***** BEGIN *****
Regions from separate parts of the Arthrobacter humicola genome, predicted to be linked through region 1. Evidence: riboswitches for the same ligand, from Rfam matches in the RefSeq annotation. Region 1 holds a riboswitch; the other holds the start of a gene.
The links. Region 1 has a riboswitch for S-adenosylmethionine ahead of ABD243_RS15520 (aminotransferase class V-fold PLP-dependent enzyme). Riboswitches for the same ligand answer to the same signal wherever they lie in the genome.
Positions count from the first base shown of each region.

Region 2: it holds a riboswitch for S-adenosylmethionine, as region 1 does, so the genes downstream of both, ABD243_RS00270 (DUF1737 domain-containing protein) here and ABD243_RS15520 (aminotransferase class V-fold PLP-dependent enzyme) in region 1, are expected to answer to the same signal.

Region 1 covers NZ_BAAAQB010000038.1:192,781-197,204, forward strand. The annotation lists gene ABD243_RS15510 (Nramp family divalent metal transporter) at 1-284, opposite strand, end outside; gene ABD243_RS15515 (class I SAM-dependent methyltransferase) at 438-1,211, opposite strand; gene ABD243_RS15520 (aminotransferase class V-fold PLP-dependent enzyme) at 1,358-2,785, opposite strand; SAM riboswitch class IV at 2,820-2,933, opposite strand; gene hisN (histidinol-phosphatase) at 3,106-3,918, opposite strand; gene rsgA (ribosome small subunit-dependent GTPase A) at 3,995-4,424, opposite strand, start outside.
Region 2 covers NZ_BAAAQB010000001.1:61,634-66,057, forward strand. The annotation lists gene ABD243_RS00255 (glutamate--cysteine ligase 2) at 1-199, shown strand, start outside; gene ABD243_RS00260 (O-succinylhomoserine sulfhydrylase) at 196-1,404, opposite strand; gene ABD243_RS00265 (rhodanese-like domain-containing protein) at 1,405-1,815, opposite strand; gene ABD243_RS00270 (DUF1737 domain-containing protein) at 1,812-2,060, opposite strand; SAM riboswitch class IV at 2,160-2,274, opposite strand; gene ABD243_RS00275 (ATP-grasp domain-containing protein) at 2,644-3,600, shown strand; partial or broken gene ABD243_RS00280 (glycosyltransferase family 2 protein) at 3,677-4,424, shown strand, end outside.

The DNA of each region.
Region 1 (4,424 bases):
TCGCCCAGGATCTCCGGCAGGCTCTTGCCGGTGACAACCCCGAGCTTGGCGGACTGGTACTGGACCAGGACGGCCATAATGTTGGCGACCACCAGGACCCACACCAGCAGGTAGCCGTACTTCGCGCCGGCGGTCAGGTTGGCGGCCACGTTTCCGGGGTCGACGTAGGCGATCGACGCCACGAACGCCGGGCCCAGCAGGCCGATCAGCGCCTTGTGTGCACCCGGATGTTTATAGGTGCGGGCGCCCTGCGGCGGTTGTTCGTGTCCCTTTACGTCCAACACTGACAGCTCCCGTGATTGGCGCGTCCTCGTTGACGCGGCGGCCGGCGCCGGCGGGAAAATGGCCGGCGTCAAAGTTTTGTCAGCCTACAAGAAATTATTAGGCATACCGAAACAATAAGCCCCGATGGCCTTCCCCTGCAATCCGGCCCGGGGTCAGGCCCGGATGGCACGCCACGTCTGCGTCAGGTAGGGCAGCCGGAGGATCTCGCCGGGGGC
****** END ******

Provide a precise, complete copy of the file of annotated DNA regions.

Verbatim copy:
Regions from separate parts of the Arthrobacter humicola genome, predicted to be linked through region 1. Evidence: riboswitches for the same ligand, from Rfam matches in the RefSeq annotation. Region 1 holds a riboswitch; the other holds the start of a gene.
The links. Region 1 has a riboswitch for S-adenosylmethionine ahead of ABD243_RS15520 (aminotransferase class V-fold PLP-dependent enzyme). Riboswitches for the same ligand answer to the same signal wherever they lie in the genome.
Positions count from the first base shown of each region.

Region 2: it holds a riboswitch for S-adenosylmethionine, as region 1 does, so the genes downstream of both, ABD243_RS00270 (DUF1737 domain-containing protein) here and ABD243_RS15520 (aminotransferase class V-fold PLP-dependent enzyme) in region 1, are expected to answer to the same signal.

Region 1 covers NZ_BAAAQB010000038.1:192,781-197,204, forward strand. The annotation lists gene ABD243_RS15510 (Nramp family divalent metal transporter) at 1-284, opposite strand, end outside; gene ABD243_RS15515 (class I SAM-dependent methyltransferase) at 438-1,211, opposite strand; gene ABD243_RS15520 (aminotransferase class V-fold PLP-dependent enzyme) at 1,358-2,785, opposite strand; SAM riboswitch class IV at 2,820-2,933, opposite strand; gene hisN (histidinol-phosphatase) at 3,106-3,918, opposite strand; gene rsgA (ribosome small subunit-dependent GTPase A) at 3,995-4,424, opposite strand, start outside.
Region 2 covers NZ_BAAAQB010000001.1:61,634-66,057, forward strand. The annotation lists gene ABD243_RS00255 (glutamate--cysteine ligase 2) at 1-199, shown strand, start outside; gene ABD243_RS00260 (O-succinylhomoserine sulfhydrylase) at 196-1,404, opposite strand; gene ABD243_RS00265 (rhodanese-like domain-containing protein) at 1,405-1,815, opposite strand; gene ABD243_RS00270 (DUF1737 domain-containing protein) at 1,812-2,060, opposite strand; SAM riboswitch class IV at 2,160-2,274, opposite strand; gene ABD243_RS00275 (ATP-grasp domain-containing protein) at 2,644-3,600, shown strand; partial or broken gene ABD243_RS00280 (glycosyltransferase family 2 protein) at 3,677-4,424, shown strand, end outside.

The DNA of each region.
Region 1 (4,424 bases):
TCGCCCAGGATCTCCGGCAGGCTCTTGCCGGTGACAACCCCGAGCTTGGCGGACTGGTACTGGACCAGGACGGCCATAATGTTGGCGACCACCAGGACCCACACCAGCAGGTAGCCGTACTTCGCGCCGGCGGTCAGGTTGGCGGCCACGTTTCCGGGGTCGACGTAGGCGATCGACGCCACGAACGCCGGGCCCAGCAGGCCGATCAGCGCCTTGTGTGCACCCGGATGTTTATAGGTGCGGGCGCCCTGCGGCGGTTGTTCGTGTCCCTTTACGTCCAACACTGACAGCTCCCGTGATTGGCGCGTCCTCGTTGACGCGGCGGCCGGCGCCGGCGGGAAAATGGCCGGCGTCAAAGTTTTGTCAGCCTACAAGAAATTATTAGGCATACCGAAACAATAAGCCCCGATGGCCTTCCCCTGCAATCCGGCCCGGGGTCAGGCCCGGATGGCACGCCACGTCTGCGTCAGGTAGGGCAGCCGGAGGATCTCGCCGGGGGC